Corinth

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Corinth is a Greek city, on the isthmus which joins the Peloponnesus to the mainland of Greece. It is about 48 miles west of Athens. The isthmus, which was in ancient times traversed by hauling ships over the rocky ridge on sledges, is now cut by a canal.

The ancient city rivalled Athens and Thebes in wealth, based especially on the isthmian traffic and trade. Until the mid-6th century Corinth was a major exporter of black figure pottery to cities around the Greek world; Athenian potters came to dominate the market later. Corinth's great temple on its acropolis was dedicated to Aphrodite.

The ancient city was destroyed by the Romans (B.C. 146), and that mentioned in the New Testament was quite a new city, having been rebuilt about a century afterwards and peopled by a colony of freedmen from Rome. It became under the Romans the seat of government for Southern Greece or Achaia (Acts 18:12-16). It was noted for its wealth, and for the luxurious and immoral and vicious habits of the people. It had a large mixed population of Romans, Greeks, and Jews.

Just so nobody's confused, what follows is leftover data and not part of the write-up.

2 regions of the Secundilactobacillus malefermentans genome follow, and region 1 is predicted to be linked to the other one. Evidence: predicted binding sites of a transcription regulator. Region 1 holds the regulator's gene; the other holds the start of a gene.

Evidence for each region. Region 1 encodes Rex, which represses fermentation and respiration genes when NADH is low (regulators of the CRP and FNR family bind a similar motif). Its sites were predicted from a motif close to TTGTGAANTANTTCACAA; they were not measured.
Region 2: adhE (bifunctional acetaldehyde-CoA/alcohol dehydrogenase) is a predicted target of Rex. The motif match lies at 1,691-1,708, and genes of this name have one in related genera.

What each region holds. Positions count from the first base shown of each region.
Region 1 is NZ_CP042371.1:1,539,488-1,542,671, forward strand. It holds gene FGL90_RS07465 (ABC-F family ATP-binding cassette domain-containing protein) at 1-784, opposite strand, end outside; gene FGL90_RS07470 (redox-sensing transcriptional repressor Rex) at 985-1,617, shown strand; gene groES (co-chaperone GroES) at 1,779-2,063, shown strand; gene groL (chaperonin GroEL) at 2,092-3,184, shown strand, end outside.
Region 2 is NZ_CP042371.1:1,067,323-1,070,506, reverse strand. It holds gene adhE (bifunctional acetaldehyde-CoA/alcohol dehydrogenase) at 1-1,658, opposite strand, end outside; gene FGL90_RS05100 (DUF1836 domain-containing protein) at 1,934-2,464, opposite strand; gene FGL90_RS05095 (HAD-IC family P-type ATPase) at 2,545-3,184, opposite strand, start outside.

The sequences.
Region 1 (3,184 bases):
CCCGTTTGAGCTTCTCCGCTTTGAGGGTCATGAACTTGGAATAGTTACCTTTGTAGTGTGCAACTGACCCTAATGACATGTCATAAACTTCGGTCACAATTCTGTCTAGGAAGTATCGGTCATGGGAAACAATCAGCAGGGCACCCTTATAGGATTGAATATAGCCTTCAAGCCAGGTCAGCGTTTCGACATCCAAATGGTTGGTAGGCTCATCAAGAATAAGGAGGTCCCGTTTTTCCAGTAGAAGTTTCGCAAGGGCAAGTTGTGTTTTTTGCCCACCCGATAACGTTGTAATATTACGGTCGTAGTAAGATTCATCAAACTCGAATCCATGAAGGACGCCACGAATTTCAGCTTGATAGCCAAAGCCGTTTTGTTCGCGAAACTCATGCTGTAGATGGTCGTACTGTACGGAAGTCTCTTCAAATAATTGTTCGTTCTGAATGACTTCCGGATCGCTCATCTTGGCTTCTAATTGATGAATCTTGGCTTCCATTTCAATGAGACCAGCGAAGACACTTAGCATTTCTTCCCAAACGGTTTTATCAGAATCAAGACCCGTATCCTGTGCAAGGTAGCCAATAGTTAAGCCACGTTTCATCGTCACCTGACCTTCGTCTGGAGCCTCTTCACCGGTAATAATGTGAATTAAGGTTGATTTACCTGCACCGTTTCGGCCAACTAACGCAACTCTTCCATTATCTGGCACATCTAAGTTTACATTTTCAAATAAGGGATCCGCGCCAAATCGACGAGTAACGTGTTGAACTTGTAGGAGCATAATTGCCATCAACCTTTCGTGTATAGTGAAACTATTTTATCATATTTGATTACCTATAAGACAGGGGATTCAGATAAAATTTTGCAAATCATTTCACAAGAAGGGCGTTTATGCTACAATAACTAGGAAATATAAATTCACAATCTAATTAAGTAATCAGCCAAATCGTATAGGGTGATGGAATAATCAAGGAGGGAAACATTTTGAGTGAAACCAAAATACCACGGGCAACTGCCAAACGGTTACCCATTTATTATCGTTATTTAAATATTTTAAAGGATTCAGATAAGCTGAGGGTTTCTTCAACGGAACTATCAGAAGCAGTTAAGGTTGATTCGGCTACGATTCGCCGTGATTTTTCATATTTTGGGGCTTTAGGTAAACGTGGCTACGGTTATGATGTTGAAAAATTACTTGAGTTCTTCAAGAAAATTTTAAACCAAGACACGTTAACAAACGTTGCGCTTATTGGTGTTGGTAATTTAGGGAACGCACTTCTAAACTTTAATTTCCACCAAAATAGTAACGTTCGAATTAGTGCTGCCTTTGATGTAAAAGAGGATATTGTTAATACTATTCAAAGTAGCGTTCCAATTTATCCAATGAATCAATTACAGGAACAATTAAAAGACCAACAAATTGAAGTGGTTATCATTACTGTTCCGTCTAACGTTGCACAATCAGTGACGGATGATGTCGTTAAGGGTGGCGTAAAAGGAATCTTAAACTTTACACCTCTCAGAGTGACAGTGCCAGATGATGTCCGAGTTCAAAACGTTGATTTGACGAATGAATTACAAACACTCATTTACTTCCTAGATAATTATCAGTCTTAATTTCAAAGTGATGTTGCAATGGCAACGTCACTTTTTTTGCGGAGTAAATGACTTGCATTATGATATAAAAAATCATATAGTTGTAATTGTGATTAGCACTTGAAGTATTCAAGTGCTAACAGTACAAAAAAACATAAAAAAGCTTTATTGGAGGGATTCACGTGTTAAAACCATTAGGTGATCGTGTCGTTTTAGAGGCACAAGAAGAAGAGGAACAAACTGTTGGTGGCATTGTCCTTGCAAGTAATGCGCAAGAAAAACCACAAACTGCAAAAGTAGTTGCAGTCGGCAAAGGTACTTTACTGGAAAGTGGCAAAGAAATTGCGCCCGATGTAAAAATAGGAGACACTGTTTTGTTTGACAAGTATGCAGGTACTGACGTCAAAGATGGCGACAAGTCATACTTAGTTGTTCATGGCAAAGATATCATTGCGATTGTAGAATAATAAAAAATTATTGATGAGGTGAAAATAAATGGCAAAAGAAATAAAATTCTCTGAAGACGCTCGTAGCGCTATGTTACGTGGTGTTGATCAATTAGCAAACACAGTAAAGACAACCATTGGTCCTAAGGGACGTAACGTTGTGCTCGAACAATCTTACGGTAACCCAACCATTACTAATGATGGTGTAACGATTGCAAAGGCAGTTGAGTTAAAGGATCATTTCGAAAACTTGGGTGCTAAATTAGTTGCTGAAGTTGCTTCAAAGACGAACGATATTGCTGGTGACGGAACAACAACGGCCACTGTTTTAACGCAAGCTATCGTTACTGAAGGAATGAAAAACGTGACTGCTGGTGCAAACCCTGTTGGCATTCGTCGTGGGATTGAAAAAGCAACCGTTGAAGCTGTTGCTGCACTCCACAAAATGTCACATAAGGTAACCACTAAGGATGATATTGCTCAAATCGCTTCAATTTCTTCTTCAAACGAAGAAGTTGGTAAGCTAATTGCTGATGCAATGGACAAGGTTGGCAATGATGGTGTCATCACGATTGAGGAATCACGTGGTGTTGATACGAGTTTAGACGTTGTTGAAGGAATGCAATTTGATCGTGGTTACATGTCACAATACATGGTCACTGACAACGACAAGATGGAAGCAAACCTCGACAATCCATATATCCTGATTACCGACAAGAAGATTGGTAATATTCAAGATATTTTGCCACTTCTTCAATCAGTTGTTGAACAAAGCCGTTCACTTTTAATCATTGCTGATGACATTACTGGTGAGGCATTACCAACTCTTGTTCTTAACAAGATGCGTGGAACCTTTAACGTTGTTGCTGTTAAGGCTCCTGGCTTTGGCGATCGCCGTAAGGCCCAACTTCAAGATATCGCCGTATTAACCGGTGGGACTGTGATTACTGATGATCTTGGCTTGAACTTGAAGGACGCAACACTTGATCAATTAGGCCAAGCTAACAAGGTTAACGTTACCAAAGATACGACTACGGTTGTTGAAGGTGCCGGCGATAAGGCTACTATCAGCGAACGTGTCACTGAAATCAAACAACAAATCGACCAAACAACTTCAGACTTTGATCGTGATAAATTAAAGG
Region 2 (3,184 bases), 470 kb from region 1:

In the Bible, when Paul first visited the city (A.D. 51 or 52), Gallio, the brother of Seneca, was proconsul. Here Paul resided for eighteen months (18:1-18). Here he first became aquainted with Aquila and Priscilla, and soon after his departure Apollos came to it from Ephesus. After an interval he visited it a second time, and remained for three months (20:3). During this second visit his Epistle to the Romans was written (probably A.D. 55).



Initial text from Easton's Bible Dictionary, 1897 -- Please update as needed